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All-star game or all-star fail?

Jacked Up Sports

By Jack Reyering, For The Miami Student

In the past month three major professional sports leagues have hosted an all star game. Each event promises the season's best athletes from the respective sport under one roof.

On paper, it sounds thrilling. You'd assume it showcases the best of each sport - the greatest plays and most memorable moments.

In reality, it's a mockery of the professional game.

Throw everything you know about football, basketball and hockey out the window. The rules, fundamentals and game plans are non-existent.

Watch as the leagues tirelessly include celebrities as much as possible to make everything one big joke.

That's the modern All Star Game in the NBA and NHL and the NFL's Pro Bowl. There is just no point in watching anymore. The games mean nothing and the players treat it as such.

The Pro Bowl and NBA All Star Game in particular are the worst. Every year the format changes, and everything becomes more confusing and less true to the game.

NFL players don't even want to play in the game due to injury risks.

The game is scheduled for the end of the year, when all but two teams are done for the season. It doesn't make sense for the best players in one of the most violent team sports to face off against each other in a game that means absolutely nothing. When players withdraw themselves from the event due to injury concerns, you end up with a flag football game featuring players you've never heard of.

In the NBA, the players don't seem to care at all. Again, the game means absolutely nothing, but this time, it occurs in the middle of the season. Players are not going to risk injury just to put on a show for fans when there's still half a season left to play. This leads to final scores like 196-173.

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That's the kind of total score you would expect to see from two combined NBA games.

It's pointless to watch these games.

From a critical fan's perspective, I have to pose these questions to the NBA and NFL, because they are worth considering.

Why even have the All Star Game and Pro Bowl?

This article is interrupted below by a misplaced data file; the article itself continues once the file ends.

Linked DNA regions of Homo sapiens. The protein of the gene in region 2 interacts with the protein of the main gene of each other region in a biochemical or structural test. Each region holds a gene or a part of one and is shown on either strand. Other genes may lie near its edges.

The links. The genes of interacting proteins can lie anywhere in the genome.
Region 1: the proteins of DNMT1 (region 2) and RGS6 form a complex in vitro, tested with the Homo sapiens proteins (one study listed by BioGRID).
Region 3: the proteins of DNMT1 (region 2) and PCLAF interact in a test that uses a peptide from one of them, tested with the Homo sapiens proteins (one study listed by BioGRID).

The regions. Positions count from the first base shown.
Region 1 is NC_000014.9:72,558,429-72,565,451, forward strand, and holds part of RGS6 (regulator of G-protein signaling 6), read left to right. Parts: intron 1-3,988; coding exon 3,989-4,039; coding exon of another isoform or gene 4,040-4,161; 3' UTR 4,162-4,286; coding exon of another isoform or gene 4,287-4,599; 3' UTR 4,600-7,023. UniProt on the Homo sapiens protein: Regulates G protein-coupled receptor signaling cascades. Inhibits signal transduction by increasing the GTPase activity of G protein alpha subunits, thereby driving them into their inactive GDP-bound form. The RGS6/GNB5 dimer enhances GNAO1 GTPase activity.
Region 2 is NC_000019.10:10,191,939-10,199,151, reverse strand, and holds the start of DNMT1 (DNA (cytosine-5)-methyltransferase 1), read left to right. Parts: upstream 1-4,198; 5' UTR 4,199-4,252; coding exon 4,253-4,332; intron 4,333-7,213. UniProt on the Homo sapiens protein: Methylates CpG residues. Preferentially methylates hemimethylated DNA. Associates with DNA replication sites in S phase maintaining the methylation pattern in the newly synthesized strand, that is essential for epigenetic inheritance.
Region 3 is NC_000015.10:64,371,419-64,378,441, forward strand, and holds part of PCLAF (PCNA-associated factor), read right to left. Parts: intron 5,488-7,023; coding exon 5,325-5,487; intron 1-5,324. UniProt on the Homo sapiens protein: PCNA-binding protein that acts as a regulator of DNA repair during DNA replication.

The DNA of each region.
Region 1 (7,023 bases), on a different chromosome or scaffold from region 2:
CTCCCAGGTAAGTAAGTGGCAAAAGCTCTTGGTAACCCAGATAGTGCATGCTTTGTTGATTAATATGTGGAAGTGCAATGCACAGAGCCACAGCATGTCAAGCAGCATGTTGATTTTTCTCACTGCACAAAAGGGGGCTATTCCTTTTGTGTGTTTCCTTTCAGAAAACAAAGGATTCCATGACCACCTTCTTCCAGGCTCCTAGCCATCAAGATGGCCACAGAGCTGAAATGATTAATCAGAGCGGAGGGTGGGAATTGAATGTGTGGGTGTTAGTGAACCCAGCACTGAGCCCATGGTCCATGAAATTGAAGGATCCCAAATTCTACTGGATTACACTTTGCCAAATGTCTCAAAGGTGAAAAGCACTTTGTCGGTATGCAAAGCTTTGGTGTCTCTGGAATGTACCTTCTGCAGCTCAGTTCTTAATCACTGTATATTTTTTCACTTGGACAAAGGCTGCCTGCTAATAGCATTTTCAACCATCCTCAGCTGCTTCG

If the answer is "for the fans," the leagues must take a long, hard look at what these games have turned into and find an answer for my next question.

What do the fans want?

What they offer is not what I want.

While living in Cincinnati over the summer, I had the privilege of watching the MLB All Star Game in person. It's clear the MLB has its All Star Game down pat.

Like the other All Star Games, it's a compilation of all the best players from both leagues squaring off against each other. But there are a couple of key differences.

First, the game is unchanged. If you had no idea who any of the players were, the only difference you would notice about the game is the frequency of pitching changes. Other than that, it is played like every other game in the MLB season.

Second, the game means something to the players. With the pride each player has for his respective league and the potential for home field advantage in the World Series, the players go all out to win the game, just like they would in any regular season game with their real team.

Traditional baseball fans can all think back to a memorable play or moment in All Star Game history. There are tons of them.

What was the most memorable moment from the latest Pro Bowl?

Despite the fact this was Kobe Bryant's final All Star appearance, what was so special about this year's NBA All Star Game?

The NBA and NFL have to consider these things when it comes to their games. If it is truly about the fans, something must change. Make the games more valuable to fans.

If it's not about the fans, get rid of the games altogether. There really is no other viable solution.